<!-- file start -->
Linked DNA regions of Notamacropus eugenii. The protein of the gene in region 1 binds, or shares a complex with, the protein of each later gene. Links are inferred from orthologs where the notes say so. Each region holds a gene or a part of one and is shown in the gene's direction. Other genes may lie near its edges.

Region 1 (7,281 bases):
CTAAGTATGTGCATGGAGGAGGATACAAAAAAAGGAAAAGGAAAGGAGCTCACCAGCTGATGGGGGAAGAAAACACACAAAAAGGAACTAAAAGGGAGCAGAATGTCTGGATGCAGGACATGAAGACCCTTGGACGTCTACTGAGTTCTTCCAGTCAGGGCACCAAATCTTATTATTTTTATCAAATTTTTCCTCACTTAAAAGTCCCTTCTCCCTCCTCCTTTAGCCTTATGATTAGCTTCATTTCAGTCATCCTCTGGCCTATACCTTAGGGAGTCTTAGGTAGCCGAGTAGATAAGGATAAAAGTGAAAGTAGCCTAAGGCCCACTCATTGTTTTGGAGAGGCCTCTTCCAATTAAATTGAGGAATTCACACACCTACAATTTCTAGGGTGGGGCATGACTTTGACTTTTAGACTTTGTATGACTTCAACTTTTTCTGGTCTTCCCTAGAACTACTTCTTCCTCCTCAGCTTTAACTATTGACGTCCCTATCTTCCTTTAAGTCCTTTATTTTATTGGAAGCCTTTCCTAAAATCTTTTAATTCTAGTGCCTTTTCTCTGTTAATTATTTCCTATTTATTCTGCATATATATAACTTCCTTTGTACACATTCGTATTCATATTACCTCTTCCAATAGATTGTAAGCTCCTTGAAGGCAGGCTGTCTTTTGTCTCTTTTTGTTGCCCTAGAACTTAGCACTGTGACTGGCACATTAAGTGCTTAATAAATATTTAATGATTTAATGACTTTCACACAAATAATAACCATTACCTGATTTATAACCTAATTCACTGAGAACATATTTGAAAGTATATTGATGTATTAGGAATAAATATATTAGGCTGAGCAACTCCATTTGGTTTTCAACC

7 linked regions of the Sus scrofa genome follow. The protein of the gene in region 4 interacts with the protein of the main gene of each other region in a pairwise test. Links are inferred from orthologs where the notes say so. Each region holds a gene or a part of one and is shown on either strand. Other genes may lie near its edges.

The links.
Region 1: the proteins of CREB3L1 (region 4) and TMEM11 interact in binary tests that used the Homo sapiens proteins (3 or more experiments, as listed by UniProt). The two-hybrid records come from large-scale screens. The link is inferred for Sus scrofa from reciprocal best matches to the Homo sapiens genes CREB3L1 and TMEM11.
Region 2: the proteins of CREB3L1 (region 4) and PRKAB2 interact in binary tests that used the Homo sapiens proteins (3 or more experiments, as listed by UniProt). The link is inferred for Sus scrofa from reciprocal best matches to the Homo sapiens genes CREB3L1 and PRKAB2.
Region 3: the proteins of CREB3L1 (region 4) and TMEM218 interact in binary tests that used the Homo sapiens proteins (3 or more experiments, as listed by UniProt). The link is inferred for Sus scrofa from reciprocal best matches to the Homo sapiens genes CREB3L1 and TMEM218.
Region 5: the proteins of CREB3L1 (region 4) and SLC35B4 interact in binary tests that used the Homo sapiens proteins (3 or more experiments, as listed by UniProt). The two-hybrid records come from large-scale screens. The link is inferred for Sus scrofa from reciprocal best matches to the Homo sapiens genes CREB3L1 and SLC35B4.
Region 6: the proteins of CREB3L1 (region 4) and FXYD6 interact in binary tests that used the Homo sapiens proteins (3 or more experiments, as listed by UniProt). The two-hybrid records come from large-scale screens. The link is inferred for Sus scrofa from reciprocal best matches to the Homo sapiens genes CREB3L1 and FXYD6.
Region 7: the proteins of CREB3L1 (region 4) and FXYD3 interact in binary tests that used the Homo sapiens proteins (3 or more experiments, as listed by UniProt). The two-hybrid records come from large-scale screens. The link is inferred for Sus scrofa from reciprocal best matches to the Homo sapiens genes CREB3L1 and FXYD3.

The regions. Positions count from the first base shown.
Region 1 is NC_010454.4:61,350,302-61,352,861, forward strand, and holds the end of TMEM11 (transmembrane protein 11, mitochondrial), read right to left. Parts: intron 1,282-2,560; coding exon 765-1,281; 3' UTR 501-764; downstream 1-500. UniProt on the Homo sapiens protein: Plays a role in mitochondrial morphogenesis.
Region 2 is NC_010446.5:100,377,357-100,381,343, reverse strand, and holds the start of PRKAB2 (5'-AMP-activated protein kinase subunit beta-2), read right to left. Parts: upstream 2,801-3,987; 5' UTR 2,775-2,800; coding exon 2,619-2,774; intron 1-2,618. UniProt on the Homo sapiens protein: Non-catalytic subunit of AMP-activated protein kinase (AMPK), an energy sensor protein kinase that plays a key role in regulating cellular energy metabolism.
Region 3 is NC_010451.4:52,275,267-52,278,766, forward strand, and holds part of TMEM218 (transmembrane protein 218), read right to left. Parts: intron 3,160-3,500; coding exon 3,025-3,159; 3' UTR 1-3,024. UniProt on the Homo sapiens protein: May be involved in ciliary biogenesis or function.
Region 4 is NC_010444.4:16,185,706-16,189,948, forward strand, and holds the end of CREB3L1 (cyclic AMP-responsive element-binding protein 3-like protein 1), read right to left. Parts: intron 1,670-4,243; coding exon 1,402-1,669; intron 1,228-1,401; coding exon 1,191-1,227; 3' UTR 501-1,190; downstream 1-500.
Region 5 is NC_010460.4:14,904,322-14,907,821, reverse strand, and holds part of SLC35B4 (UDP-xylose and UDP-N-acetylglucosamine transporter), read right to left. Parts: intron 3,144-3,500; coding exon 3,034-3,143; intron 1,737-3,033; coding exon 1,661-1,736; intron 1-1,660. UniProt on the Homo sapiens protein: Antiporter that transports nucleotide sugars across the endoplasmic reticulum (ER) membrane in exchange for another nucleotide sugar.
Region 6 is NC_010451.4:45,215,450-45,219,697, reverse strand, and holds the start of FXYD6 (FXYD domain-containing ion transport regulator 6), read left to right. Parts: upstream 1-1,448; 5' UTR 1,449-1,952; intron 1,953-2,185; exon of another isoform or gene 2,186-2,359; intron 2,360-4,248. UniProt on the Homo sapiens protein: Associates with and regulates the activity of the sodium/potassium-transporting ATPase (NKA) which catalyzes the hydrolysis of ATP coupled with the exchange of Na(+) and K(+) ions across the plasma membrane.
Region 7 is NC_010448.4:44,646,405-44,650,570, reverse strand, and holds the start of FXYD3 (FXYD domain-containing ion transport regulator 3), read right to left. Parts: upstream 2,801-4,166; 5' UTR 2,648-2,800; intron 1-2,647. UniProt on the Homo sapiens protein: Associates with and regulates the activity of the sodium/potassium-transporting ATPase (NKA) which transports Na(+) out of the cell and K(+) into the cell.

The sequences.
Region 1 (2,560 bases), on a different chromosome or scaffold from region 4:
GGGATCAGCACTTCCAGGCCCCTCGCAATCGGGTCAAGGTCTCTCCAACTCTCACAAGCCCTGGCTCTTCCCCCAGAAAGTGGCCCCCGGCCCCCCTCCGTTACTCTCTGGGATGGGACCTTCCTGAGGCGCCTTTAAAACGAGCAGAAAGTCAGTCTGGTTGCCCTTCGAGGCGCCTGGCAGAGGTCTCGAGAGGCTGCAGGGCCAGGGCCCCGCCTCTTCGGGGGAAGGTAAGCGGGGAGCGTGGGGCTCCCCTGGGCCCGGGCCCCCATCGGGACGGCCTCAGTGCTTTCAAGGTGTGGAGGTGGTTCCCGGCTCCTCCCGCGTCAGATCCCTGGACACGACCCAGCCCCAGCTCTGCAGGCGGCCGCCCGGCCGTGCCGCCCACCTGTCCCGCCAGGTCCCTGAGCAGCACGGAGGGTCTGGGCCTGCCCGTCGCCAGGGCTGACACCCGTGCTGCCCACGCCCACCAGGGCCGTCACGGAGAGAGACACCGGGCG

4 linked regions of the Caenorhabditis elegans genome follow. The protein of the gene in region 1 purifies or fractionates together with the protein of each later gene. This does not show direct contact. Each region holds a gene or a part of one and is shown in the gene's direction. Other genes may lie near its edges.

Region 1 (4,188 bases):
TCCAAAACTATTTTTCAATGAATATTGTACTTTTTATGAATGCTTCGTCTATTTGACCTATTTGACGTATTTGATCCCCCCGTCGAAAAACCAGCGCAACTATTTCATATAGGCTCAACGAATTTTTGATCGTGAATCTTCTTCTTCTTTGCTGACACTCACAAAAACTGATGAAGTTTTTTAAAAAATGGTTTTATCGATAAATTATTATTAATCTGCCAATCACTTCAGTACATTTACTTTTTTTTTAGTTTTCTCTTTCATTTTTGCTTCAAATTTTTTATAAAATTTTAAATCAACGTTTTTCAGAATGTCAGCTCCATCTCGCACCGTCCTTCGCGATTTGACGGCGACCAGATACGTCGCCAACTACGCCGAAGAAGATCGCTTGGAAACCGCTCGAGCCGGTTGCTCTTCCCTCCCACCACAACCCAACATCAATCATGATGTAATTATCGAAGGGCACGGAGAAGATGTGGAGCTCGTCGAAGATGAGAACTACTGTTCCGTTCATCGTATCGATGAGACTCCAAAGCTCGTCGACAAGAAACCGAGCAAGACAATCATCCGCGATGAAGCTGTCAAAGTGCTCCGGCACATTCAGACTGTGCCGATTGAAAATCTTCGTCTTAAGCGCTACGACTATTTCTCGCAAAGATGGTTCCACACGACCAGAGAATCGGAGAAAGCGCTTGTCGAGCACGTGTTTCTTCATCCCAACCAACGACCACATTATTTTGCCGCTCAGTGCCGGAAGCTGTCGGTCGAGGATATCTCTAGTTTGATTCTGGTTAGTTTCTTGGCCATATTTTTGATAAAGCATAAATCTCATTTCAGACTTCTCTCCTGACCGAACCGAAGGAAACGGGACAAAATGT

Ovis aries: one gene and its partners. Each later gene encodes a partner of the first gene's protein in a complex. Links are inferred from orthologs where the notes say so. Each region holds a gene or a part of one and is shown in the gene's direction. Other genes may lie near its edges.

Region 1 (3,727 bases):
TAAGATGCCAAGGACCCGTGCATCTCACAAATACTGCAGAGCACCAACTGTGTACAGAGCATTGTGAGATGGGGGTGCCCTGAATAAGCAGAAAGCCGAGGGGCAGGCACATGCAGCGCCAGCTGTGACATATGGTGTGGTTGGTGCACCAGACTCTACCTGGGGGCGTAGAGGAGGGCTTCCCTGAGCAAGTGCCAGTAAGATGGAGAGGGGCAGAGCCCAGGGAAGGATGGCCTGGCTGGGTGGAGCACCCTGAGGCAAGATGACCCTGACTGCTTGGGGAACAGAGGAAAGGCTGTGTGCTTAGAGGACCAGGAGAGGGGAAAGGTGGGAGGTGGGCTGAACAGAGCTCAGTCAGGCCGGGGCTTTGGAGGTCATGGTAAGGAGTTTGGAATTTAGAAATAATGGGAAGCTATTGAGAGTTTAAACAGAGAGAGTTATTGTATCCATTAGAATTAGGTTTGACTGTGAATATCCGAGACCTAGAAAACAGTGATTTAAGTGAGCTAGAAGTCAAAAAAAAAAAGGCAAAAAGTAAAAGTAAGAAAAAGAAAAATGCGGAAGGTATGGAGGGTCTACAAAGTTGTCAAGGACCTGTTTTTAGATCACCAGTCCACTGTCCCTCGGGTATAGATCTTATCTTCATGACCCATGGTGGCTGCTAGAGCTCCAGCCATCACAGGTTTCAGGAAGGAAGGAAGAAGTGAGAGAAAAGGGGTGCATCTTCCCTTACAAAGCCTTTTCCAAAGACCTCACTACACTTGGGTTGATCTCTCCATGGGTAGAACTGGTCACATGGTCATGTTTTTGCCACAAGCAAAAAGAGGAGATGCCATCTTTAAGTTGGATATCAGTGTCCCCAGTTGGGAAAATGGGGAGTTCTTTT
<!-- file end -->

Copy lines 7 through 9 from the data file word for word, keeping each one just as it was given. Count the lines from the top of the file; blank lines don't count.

Region 2: the proteins of CREB3L1 (region 4) and PRKAB2 interact in binary tests that used the Homo sapiens proteins (3 or more experiments, as listed by UniProt). The link is inferred for Sus scrofa from reciprocal best matches to the Homo sapiens genes CREB3L1 and PRKAB2.
Region 3: the proteins of CREB3L1 (region 4) and TMEM218 interact in binary tests that used the Homo sapiens proteins (3 or more experiments, as listed by UniProt). The link is inferred for Sus scrofa from reciprocal best matches to the Homo sapiens genes CREB3L1 and TMEM218.
Region 5: the proteins of CREB3L1 (region 4) and SLC35B4 interact in binary tests that used the Homo sapiens proteins (3 or more experiments, as listed by UniProt). The two-hybrid records come from large-scale screens. The link is inferred for Sus scrofa from reciprocal best matches to the Homo sapiens genes CREB3L1 and SLC35B4.